More info on how yours do would be appreciated.


Here is a link that might be useful: Eagle Ranch

    Bookmark   March 2, 2006 at 2:36PM
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raygrogan(Iowa and Hawaii)

Just wanted to say that raw mac nuts are mighty tasty. The trick is cracking without banging your fingers. A simple way is to just drill a hole in a piece of wood and use it to hold the nut.

Here is a link that might be useful: picture of a way to crack mac nuts

    Bookmark   March 5, 2006 at 12:21AM
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cola nuts, chestnuts, peanuts, coco de mere nuts , coco nuts,Brazil nuts ,hazel nuts , filberts , pecans, almonds,hicans hickory nuts, pine nuts,carmelos walnuts .

    Bookmark   March 6, 2006 at 11:11AM
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I would reccomend trying pecans. Most have very low, if any, chill requirements. A word of caution; they grow very easily from nuts so they could escape captivity.

    Bookmark   March 7, 2006 at 11:38AM
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hotzcatz(Hamakua, Hawaii)

Well, I put an assortment of nuts into a big planter at Christmastime and so far the only one which has sprouted is the ginko. Those aren't really edible, I don't think, but the leaves are supposed to make a beneficial tea, I think. A citrus sprouted, but I forget what seed it was that was planted there.

From your post, Ray, I guess pistachios aren't the right choice. We are anything except a desert climate here! I keep trying lavender and it lasts for a bit then dies off. Folks have said it is too wet for it, so it will probably be too wet for pistachios, too.

Hmm, there may be a pecan out there somewhere which can grow with higher rainfall and no winter chill?

The peach tree, "Florida Prince" is doing real well and is manking many peaches this year. Smallish peaches, but very tasty! It now has a companion peach, "Eva's Pride" to go along with it. There is also a Decanso Hybrid lilac which is supposed to be a low chill lilac which was ordered with the peach tree. It seems a bit delicate, but we will see how it goes. So everything other than the "nut tree other than a mac nut" seems to be going along.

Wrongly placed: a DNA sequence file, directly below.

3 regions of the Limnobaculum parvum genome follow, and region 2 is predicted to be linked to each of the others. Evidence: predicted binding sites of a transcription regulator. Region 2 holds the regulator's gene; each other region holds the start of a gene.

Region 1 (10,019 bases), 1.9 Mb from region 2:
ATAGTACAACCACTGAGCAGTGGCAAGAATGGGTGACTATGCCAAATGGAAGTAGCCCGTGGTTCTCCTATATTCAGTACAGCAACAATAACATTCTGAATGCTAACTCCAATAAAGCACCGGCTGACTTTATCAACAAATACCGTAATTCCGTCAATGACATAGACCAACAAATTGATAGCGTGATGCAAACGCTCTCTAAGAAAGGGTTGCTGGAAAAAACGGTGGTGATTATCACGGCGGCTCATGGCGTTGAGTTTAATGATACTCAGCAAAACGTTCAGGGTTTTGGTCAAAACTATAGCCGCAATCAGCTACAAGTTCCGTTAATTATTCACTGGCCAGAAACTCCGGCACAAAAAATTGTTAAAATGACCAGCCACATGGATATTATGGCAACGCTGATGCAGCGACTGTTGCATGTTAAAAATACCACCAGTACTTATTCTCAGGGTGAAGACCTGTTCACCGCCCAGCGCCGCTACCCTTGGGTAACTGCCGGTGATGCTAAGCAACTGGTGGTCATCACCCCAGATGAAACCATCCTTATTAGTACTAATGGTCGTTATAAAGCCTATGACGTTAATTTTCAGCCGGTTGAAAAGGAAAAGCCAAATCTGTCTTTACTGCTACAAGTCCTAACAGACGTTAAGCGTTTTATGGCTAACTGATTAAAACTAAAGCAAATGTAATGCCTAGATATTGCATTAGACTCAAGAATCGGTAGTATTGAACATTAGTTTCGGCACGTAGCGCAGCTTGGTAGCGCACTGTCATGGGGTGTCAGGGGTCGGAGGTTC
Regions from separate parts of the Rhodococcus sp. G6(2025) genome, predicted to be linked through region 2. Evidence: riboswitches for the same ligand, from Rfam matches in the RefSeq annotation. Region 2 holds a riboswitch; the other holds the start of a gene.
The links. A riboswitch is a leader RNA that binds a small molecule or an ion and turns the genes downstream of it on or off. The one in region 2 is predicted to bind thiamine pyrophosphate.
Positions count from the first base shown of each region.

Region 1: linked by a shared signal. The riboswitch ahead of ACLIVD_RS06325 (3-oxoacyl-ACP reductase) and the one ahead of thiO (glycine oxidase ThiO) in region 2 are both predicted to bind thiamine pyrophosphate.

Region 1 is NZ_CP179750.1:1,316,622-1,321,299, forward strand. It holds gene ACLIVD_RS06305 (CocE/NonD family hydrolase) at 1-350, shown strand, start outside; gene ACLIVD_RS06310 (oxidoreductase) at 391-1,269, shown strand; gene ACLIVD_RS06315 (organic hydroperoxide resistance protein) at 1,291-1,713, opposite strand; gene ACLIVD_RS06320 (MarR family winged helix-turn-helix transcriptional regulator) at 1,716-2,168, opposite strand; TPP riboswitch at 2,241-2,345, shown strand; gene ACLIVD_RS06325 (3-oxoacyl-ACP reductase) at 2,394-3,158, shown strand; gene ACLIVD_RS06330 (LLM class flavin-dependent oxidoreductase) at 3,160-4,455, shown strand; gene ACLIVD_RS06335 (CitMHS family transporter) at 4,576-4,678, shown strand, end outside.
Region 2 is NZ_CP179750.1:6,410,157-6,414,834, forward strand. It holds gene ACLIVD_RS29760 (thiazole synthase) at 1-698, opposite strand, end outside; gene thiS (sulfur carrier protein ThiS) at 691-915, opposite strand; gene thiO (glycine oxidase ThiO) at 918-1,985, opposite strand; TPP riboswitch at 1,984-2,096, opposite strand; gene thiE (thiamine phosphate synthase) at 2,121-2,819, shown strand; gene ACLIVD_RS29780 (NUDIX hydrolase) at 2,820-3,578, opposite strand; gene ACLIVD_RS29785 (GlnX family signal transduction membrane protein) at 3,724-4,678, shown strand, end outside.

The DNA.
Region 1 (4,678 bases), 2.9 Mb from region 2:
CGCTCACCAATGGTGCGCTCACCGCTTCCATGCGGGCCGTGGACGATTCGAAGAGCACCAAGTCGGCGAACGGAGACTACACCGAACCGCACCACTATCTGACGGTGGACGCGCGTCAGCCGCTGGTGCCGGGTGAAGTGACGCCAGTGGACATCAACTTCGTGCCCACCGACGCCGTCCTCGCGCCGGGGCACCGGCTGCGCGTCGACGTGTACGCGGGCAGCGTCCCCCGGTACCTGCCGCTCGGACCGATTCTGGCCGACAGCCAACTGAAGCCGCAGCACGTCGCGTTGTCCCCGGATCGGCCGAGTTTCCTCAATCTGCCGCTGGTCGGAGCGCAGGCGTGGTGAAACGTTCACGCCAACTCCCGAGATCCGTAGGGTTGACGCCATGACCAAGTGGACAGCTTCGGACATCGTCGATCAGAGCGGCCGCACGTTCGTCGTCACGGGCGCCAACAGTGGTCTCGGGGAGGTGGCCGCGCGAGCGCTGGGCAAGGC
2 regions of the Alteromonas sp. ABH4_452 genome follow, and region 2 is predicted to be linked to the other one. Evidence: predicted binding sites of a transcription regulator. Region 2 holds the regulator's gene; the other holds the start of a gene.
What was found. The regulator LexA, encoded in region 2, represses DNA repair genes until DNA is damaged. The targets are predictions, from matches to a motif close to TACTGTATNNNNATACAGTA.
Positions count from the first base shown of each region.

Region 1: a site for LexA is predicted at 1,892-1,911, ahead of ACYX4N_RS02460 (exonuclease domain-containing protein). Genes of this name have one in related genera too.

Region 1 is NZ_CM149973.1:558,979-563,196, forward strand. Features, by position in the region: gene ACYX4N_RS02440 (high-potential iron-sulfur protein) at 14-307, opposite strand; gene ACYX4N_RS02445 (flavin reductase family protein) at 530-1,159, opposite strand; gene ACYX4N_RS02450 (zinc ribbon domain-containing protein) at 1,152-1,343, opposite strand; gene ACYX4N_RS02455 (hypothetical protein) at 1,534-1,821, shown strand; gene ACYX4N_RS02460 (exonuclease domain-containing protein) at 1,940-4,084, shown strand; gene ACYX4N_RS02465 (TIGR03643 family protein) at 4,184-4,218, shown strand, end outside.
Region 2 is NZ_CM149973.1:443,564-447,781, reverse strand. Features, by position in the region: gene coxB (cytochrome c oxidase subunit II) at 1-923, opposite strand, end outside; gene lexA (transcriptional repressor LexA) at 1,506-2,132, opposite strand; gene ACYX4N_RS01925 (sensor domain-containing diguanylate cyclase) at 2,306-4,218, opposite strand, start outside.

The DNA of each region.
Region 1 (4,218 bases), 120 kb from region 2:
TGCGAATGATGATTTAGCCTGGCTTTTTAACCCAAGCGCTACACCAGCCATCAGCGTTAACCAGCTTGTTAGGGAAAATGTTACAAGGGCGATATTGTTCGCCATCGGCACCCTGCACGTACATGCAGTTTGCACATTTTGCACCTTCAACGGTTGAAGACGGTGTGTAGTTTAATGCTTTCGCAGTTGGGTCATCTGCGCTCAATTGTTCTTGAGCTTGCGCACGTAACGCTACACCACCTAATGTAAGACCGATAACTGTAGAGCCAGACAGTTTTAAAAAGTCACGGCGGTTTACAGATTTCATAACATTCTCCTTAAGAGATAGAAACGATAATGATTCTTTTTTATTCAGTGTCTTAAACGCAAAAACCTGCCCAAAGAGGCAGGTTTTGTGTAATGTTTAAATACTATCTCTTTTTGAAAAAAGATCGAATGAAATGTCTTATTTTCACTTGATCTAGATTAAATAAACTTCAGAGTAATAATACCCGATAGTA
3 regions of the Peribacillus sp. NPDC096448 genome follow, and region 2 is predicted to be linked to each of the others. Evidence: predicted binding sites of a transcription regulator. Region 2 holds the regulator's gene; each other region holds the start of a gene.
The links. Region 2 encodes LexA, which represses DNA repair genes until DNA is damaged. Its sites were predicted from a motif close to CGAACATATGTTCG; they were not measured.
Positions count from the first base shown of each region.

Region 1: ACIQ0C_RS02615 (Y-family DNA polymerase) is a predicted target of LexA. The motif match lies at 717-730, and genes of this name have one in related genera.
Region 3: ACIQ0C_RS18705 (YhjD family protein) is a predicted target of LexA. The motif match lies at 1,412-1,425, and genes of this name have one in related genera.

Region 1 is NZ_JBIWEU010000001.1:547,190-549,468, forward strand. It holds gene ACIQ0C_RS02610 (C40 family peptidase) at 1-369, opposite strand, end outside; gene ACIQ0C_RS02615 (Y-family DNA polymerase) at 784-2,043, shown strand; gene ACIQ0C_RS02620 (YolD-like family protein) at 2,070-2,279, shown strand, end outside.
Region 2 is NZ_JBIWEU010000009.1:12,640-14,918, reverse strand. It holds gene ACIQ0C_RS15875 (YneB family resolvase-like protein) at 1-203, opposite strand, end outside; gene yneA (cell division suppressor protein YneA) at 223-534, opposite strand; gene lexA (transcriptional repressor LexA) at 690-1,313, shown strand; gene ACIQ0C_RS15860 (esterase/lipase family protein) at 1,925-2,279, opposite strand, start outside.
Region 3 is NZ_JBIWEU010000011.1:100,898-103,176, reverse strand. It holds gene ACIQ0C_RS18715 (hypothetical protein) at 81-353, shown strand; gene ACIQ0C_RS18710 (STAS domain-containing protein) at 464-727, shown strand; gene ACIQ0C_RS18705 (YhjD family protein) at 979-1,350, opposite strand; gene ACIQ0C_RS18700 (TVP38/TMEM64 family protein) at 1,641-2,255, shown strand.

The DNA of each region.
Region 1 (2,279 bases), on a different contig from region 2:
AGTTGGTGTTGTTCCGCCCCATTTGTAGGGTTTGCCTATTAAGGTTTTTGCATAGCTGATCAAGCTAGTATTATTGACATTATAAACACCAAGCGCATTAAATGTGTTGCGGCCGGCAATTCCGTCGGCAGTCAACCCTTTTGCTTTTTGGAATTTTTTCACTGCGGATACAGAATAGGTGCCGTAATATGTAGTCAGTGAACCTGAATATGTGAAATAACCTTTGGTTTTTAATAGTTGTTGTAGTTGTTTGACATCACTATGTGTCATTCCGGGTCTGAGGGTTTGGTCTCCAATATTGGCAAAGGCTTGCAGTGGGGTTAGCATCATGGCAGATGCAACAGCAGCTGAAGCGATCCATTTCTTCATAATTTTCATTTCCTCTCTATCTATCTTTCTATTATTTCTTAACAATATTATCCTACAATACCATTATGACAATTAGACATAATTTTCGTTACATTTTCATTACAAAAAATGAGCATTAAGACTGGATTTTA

A hui hou,

    Bookmark   May 1, 2006 at 1:44AM
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hitexplanter(8 a)

If you haven't got Malabar Chestnut going yet look around Hilo see if you can find it at a farmer's market. Very edible and fairly easy to grow, taste is not quite cashew not quite peanut. I have seen it produce nut in under 5 years, good for nut trees. Can be grown and produced from seed in that time no need to graft. I am in Texas now but lived in Kona for 10 years and had a partner in a fruit tree nursery in Kona that provided 1000's of grafted avocado and 100s of other tropical fruit trees for the island from 1987-1995. Aloha from Texas
Kawika (David)

    Bookmark   August 6, 2006 at 11:06PM
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hotzcatz(Hamakua, Hawaii)

Aloha Kawika,

I'll look for a Malabar Chestnut, but I don't think I've ever seen one.

Hey, if you want to get back into fruit trees, Plant It Hawaii is listed for sale in the MLS listings:

Then you could graft up a couple of Malabar Chestnuts so I'd be able to find one! See, it all works out for everyone!

Heheheh! ;)

A hui hou,

Here is a link that might be useful: Plant It Hawaii MLS Realty listing

    Bookmark   August 8, 2006 at 10:37PM
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Probably Indian Almond, Terminalia catappa, quite unrelated to Prunus dulcis. They grow naturally on tropical seashores all around the Pacific and Indian Oceans, and they are also widely planted. I read this some where. Look into it. God Bless...

    Bookmark   January 14, 2008 at 10:31PM
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hotzcatz(Hamakua, Hawaii)

There was a low chill almond available through Bay Laurel Nursery in California. They ship to Hawaii so some neighbors and I got an order together. They have a minimum shipping charge of $30 (to Hawaii)but we ordered enough plants it wasn't too bad on a per plant basis.

So there will be an almond tree and an apple tree to plant as well as some thornless blackberries and grapes. I'm constructing a rock planter to keep the blackberries in, since I've heard they may try to escape and take over the yard if given a chance.

There is now a vegetable garden, tilled, planted, fenced and has a hose to it with green beans and lettuce being produced. Soon as the soil dries out a bit, another vegetable garden will be tilled up and the almond tree will be planted at one end of it. That way the new nut tree will get extra care and attention since the vegetables get extra water and fertilizer.

Here is a link that might be useful: Bay Laurel Nursery - low chill fruit trees

    Bookmark   January 22, 2008 at 2:17PM